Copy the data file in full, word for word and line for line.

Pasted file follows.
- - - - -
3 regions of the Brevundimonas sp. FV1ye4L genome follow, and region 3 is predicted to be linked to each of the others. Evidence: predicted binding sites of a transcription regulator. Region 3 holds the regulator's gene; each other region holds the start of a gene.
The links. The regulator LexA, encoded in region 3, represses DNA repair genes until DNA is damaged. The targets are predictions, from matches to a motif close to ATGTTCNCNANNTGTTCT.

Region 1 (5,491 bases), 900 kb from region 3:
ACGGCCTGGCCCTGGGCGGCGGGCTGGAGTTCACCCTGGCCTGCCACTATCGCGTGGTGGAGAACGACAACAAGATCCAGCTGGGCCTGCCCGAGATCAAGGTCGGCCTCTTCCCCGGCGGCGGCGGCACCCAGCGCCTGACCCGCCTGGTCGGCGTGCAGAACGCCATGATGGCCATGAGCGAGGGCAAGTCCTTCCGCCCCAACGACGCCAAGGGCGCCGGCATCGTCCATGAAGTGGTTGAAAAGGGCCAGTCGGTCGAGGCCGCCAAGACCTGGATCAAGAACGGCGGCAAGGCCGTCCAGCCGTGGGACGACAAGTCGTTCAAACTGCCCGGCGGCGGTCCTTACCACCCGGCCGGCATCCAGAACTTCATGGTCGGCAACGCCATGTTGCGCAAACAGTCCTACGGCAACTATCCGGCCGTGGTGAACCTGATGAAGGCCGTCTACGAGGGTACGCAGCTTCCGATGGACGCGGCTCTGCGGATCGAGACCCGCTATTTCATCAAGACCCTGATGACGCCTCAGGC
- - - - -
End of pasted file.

3 regions of the Brevundimonas sp. FV1ye4L genome follow, and region 3 is predicted to be linked to each of the others. Evidence: predicted binding sites of a transcription regulator. Region 3 holds the regulator's gene; each other region holds the start of a gene.
The links. The regulator LexA, encoded in region 3, represses DNA repair genes until DNA is damaged. The targets are predictions, from matches to a motif close to ATGTTCNCNANNTGTTCT.

Region 1 (5,491 bases), 900 kb from region 3:
ACGGCCTGGCCCTGGGCGGCGGGCTGGAGTTCACCCTGGCCTGCCACTATCGCGTGGTGGAGAACGACAACAAGATCCAGCTGGGCCTGCCCGAGATCAAGGTCGGCCTCTTCCCCGGCGGCGGCGGCACCCAGCGCCTGACCCGCCTGGTCGGCGTGCAGAACGCCATGATGGCCATGAGCGAGGGCAAGTCCTTCCGCCCCAACGACGCCAAGGGCGCCGGCATCGTCCATGAAGTGGTTGAAAAGGGCCAGTCGGTCGAGGCCGCCAAGACCTGGATCAAGAACGGCGGCAAGGCCGTCCAGCCGTGGGACGACAAGTCGTTCAAACTGCCCGGCGGCGGTCCTTACCACCCGGCCGGCATCCAGAACTTCATGGTCGGCAACGCCATGTTGCGCAAACAGTCCTACGGCAACTATCCGGCCGTGGTGAACCTGATGAAGGCCGTCTACGAGGGTACGCAGCTTCCGATGGACGCGGCTCTGCGGATCGAGACCCGCTATTTCATCAAGACCCTGATGACGCCTCAGGC